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Formal verification in hardware design: A survey
, 1997
"... In recent years, formal methods have emerged as an alternative approach to ensuring the quality and correctness of hardware designs, overcoming some of the limitations of traditional validation techniques such as simulation and testing. There are two main aspects to the application of formal methods ..."
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Cited by 113 (0 self)
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In recent years, formal methods have emerged as an alternative approach to ensuring the quality and correctness of hardware designs, overcoming some of the limitations of traditional validation techniques such as simulation and testing. There are two main aspects to the application of formal methods in a design process: The formal framework used to specify desired properties of a design, and the verification techniques and tools used to reason about the relationship between a specification and a corresponding implementation. We survey a variety of frameworks and techniques which have been proposed in the literature and applied to actual designs. The specification frameworks we describe include temporal logics, predicate logic, abstraction and refinement, as well as containment between!regular languages. The verification techniques presented include model checking, automatatheoretic techniques, automated theorem proving, and approaches that integrate the above methods.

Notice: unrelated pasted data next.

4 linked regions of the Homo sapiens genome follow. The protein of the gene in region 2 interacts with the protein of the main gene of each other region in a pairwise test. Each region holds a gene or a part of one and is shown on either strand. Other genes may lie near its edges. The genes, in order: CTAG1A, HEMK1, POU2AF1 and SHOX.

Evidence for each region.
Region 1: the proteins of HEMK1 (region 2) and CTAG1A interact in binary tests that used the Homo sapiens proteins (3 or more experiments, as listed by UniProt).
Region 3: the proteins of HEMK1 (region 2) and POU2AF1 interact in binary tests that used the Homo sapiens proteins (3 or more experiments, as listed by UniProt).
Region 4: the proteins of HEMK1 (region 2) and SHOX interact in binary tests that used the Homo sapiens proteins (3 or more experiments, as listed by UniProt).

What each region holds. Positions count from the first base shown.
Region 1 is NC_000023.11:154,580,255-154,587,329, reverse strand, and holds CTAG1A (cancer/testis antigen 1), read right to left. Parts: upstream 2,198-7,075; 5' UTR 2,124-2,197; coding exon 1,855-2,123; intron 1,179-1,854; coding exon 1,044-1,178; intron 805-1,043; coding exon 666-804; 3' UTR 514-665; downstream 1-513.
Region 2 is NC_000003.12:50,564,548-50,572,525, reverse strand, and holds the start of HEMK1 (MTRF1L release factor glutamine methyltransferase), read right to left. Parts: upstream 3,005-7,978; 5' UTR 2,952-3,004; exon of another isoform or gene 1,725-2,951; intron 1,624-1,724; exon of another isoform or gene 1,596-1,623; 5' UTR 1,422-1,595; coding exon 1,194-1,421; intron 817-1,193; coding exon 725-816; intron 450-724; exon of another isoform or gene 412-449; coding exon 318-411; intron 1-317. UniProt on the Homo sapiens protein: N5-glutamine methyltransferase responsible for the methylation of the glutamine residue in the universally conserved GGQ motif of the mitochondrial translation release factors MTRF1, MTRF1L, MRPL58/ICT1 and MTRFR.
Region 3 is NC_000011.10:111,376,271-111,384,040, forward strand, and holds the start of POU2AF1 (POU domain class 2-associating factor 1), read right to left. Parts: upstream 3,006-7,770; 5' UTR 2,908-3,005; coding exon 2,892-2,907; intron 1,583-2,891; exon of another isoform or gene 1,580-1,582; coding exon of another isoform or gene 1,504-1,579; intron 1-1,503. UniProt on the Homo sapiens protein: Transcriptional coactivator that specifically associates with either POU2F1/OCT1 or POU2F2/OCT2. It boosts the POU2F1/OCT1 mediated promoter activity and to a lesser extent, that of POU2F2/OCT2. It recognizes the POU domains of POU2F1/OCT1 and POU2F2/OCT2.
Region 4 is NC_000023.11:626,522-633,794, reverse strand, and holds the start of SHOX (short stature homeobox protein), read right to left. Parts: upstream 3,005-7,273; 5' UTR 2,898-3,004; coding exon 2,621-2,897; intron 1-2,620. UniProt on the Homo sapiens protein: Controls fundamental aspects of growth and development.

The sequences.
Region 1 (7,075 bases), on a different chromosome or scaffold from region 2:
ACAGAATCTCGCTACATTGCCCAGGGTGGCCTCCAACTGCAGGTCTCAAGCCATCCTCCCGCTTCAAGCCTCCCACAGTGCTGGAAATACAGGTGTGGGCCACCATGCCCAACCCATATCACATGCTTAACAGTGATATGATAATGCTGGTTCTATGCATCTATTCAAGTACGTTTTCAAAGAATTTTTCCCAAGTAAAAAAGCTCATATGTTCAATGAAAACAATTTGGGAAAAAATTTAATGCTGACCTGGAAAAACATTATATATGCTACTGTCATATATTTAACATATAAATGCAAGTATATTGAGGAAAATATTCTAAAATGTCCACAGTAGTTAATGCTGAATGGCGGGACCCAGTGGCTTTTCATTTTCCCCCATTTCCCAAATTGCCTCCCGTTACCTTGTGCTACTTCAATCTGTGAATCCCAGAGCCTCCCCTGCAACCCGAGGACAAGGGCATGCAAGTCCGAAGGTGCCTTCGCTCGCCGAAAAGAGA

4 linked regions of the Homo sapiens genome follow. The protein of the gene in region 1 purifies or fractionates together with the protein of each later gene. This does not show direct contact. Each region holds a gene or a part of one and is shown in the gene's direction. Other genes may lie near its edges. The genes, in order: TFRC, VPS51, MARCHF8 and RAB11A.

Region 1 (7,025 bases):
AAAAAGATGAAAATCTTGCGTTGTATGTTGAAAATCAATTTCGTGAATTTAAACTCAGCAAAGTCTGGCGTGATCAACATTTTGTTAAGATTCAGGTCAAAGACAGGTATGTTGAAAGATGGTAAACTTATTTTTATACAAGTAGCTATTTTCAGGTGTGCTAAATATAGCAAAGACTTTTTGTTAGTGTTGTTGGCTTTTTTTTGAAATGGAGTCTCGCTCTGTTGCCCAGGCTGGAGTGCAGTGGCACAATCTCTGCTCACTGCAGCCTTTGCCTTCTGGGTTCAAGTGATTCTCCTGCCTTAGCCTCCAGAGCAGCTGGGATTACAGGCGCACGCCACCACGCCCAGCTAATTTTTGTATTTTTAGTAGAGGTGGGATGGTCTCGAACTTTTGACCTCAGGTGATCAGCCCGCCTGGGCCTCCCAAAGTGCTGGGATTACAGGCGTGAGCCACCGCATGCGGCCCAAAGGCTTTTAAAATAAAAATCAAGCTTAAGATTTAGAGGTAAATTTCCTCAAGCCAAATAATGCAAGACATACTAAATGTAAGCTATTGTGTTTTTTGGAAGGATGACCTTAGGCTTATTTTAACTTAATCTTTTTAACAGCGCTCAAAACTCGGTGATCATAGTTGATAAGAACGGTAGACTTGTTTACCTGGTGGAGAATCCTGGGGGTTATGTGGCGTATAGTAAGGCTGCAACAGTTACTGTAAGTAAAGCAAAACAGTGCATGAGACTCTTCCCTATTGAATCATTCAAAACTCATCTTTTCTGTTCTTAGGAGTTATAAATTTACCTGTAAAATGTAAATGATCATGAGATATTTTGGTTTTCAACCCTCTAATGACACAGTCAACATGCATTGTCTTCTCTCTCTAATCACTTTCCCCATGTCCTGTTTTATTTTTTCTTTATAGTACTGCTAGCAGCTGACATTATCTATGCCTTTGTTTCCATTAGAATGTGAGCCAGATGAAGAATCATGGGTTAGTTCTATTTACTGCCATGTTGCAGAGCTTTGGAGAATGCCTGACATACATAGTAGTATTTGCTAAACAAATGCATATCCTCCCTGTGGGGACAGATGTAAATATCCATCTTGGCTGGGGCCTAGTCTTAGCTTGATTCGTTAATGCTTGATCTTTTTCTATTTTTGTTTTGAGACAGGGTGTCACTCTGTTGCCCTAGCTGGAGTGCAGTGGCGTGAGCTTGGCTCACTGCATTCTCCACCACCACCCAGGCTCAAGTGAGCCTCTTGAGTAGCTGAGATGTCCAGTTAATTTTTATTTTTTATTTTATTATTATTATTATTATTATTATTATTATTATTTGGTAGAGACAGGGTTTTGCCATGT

Programming and verifying realtime systems by means of the synchronous dataflow language LUSTRE
, 1994